Ep 14

Choreographer, Kyle Abraham.

     27 Sep 2020

Today’s episode is with American dancer and choreographer, Kyle Abraham. Born in Pittsburg, Pennsylvania, into a home of loving and supportive parents, Kyle’s family instilled in him the sense that he could do and achieve anything. He discovered his love for dance in his late teens after being cast in his highschool musical, Once on This Island, later receiving his Bachlors of Fine Arts from SUNY Purchase and his Masters in Fine Arts from New York University.

This all sounds lovely and quaint, but Mr. Abraham is a force to be reckoned with. After performing with a number of prestigious companies, including the Bill T. Jones/Arnie Zane Company, he founded his own namesake company in 2006: Abraham in Motion, now known as AIM. And it is here, where Kyle has created many of his critically acclaimed pieces including ‘The Radio Show’ and ‘Pavement’ which, inspired by John Singleton’s 1991 film, Boyz In The Hood,truly exemplifies his seemingly eclectic style. Like a writer of prose, Kyle weaves together memories of his childhood in Pittsburgh along with the impact of violence within black communities , with a dash of WEB Dubois, with a dose of Jacquel Brel and Johann Christian Bach. He’s choreographed for The Alvin Ailey American Dance Theater and New York City Ballet. He’s worked with Misty Copeland and Beyonce. He’s a Princess Grace Statue award recipient, and a Doris Duke award recipient, and a Bessie Award recipient, and a United States, Artist Fellow, and a Macarthur “Genius” Fellow and, well, you get the picture.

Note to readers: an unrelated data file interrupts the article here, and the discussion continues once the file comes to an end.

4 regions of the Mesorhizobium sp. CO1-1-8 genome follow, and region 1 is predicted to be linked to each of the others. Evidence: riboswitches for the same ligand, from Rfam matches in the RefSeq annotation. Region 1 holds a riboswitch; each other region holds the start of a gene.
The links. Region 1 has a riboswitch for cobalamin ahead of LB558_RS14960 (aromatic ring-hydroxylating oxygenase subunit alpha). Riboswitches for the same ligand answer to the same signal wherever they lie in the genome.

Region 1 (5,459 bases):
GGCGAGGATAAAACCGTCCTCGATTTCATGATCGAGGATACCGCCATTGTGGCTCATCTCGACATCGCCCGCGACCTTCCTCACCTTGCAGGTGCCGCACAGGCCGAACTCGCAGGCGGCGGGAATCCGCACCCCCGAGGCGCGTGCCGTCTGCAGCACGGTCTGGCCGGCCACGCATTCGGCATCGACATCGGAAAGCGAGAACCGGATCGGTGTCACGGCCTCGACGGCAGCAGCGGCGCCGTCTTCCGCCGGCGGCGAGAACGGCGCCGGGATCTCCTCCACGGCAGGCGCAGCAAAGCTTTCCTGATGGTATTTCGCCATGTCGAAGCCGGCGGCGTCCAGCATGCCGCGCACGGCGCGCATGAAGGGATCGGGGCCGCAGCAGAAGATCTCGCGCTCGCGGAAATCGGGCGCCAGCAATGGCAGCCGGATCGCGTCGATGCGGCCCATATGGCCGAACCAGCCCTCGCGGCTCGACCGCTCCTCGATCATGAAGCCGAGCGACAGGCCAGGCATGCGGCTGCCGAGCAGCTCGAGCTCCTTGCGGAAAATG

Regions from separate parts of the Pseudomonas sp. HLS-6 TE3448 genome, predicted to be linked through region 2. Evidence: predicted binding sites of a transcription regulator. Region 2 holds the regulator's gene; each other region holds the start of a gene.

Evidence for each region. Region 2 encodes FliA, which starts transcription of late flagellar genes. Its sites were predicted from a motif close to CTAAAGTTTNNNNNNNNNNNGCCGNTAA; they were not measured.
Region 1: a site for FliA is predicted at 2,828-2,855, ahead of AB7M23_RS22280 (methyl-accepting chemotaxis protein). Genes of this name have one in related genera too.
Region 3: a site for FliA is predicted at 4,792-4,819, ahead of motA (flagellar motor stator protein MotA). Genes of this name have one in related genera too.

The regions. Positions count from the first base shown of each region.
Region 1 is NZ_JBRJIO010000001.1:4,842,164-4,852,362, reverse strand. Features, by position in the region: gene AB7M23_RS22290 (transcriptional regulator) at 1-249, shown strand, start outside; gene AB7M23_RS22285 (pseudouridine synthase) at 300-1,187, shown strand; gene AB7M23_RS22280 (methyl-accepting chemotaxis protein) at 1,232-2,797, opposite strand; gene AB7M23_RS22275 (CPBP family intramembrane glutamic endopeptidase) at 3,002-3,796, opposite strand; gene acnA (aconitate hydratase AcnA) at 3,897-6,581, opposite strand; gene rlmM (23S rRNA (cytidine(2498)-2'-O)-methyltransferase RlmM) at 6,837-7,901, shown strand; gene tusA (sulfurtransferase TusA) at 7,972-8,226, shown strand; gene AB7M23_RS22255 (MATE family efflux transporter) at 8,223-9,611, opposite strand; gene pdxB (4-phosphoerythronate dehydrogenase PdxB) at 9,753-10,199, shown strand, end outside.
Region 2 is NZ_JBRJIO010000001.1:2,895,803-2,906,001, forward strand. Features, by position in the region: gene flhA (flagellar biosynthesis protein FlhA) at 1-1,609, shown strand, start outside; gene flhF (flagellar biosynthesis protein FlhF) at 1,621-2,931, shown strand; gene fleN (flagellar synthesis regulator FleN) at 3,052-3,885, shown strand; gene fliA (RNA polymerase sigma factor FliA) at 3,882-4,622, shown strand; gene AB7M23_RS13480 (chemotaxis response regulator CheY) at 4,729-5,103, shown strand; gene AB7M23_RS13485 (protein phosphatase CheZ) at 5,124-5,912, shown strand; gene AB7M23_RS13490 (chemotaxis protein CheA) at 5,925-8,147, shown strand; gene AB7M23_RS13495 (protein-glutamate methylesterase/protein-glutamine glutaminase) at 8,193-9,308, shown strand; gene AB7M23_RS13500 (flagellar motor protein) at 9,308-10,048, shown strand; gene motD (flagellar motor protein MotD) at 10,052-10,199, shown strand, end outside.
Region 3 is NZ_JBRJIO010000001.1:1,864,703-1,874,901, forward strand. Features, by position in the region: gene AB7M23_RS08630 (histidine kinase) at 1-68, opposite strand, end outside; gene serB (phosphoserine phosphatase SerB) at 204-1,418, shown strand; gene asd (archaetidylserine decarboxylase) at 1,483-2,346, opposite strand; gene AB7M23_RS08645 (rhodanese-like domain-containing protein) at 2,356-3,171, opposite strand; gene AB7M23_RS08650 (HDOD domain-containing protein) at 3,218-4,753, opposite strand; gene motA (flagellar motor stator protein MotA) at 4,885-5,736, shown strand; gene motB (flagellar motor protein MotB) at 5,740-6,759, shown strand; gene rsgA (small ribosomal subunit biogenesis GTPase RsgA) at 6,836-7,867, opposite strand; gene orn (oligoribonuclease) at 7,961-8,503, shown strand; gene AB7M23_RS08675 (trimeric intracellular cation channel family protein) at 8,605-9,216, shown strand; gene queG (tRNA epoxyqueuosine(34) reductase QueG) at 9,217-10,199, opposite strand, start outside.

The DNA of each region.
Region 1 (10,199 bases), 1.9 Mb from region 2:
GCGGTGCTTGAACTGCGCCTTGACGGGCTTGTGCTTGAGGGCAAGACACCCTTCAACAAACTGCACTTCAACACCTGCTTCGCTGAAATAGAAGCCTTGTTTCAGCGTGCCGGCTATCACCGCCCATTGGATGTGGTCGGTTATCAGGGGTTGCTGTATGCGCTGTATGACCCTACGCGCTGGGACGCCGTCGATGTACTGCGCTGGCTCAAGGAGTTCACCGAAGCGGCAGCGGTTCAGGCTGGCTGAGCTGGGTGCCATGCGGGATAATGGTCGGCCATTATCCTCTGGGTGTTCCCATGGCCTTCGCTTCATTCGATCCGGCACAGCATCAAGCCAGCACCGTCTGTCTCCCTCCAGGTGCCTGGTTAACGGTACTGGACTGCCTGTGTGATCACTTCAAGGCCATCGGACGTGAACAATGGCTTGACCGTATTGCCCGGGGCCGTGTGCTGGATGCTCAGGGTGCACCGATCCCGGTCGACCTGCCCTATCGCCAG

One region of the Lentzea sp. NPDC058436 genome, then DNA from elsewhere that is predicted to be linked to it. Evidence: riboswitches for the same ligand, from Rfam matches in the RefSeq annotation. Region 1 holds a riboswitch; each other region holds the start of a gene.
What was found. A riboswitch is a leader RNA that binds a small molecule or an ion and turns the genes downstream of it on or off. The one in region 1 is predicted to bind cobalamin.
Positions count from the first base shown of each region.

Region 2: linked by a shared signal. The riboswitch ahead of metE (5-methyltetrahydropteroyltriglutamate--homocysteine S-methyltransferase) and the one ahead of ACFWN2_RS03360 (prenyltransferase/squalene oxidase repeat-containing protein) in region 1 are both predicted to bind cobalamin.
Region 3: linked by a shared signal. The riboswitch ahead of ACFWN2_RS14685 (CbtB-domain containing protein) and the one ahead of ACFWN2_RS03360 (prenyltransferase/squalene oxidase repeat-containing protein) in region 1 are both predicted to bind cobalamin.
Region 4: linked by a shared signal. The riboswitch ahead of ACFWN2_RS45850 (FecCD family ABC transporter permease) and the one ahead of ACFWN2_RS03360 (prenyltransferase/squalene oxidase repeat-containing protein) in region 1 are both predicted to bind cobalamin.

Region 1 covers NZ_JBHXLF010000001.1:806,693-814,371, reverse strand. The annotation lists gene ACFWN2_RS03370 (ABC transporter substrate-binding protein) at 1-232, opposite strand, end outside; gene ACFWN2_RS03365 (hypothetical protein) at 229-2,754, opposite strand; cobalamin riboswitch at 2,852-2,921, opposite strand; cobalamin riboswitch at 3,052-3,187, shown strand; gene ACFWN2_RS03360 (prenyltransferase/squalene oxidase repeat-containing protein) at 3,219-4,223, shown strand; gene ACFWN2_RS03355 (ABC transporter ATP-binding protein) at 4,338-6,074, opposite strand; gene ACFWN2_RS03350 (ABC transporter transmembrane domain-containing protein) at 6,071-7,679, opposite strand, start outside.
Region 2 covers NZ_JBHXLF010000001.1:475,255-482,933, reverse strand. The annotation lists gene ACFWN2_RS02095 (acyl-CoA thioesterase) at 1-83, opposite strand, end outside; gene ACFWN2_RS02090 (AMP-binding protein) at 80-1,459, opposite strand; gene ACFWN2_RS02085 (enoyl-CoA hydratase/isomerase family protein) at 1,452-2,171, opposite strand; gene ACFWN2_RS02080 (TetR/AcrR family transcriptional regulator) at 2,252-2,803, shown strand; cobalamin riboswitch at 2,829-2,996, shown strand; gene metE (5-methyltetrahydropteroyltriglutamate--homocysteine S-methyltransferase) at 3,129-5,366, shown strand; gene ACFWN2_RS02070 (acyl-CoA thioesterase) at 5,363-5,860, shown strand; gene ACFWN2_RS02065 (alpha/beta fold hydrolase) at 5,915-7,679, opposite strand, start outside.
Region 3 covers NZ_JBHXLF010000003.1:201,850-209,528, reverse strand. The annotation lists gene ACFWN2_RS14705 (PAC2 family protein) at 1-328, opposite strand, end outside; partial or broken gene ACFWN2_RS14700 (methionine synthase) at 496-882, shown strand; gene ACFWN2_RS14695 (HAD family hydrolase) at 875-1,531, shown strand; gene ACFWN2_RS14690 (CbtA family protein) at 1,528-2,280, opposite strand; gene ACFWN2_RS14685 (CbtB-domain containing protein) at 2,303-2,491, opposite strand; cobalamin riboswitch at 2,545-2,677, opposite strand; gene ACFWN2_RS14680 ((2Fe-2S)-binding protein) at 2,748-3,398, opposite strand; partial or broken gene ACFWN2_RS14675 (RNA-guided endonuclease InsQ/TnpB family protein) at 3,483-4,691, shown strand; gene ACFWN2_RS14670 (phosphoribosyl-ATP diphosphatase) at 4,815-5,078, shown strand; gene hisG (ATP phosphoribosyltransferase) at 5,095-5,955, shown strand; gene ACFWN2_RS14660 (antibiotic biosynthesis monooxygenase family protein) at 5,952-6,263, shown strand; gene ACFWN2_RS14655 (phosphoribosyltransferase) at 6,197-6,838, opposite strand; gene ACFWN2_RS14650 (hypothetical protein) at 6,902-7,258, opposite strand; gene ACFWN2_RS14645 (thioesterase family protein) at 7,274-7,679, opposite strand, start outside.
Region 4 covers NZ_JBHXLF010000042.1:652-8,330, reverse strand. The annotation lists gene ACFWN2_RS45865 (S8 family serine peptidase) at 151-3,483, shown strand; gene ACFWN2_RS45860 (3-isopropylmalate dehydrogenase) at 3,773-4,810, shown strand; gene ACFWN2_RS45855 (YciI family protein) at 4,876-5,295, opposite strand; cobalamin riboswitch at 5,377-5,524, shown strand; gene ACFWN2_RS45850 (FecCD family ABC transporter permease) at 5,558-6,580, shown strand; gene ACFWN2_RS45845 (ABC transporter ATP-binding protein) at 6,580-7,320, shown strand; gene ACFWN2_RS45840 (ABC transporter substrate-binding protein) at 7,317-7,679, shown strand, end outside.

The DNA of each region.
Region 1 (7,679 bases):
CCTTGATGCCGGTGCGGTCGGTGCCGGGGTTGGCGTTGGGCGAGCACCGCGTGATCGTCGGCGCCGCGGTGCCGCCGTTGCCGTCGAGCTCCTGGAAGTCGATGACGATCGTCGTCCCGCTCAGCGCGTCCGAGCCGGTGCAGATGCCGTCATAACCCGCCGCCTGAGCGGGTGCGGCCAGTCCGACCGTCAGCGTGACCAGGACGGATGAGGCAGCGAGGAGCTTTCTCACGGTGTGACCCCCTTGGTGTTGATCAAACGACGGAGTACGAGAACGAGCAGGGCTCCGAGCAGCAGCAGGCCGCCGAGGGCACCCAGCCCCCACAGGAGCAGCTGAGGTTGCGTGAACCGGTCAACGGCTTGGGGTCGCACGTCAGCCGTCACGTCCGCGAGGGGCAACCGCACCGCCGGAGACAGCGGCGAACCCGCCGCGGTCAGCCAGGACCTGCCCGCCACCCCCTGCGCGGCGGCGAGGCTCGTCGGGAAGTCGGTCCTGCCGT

Recorded safely and remotely, this conversation explores Kyle’s journey to dance, how he deals with his own insecurities, what it’s like being fired by one of your heroes, how to balance empathy and ambition, and his journey back to dance after an extended hiatus. It is with great pleasure to introduce to you, a master of his craft, Kyle Abraham, to the IBI podcast.

Here are some highlights:

On his relationship with dance: “Dance is actually my longest relationship, sometimes an unhealthy one but um I think I’m actually in love with dance in some way.”

On the question dance answers for him: “It’s really a question of who I am and how I feel um because we hold so much history in our bodies and along with that history we can hold so much joy, sure, but a lot of sadness for someone like me um and a lot of struggle and I think you can see that when you watch me dance, the struggle.”

On how he deals with insecurities: “For me, it’s honoring my parents and those aunts and uncles that, you know, aren’t blood relatives but you still call them aunt and uncle. And so thinking about how they interacted with each other in the early to mid 80’s um just trying to live in the richness of kind of ownership that they possessed um so you can’t really be insecure and do that successfully.”

Kyle's Instagram: 

A.I.M. Website:

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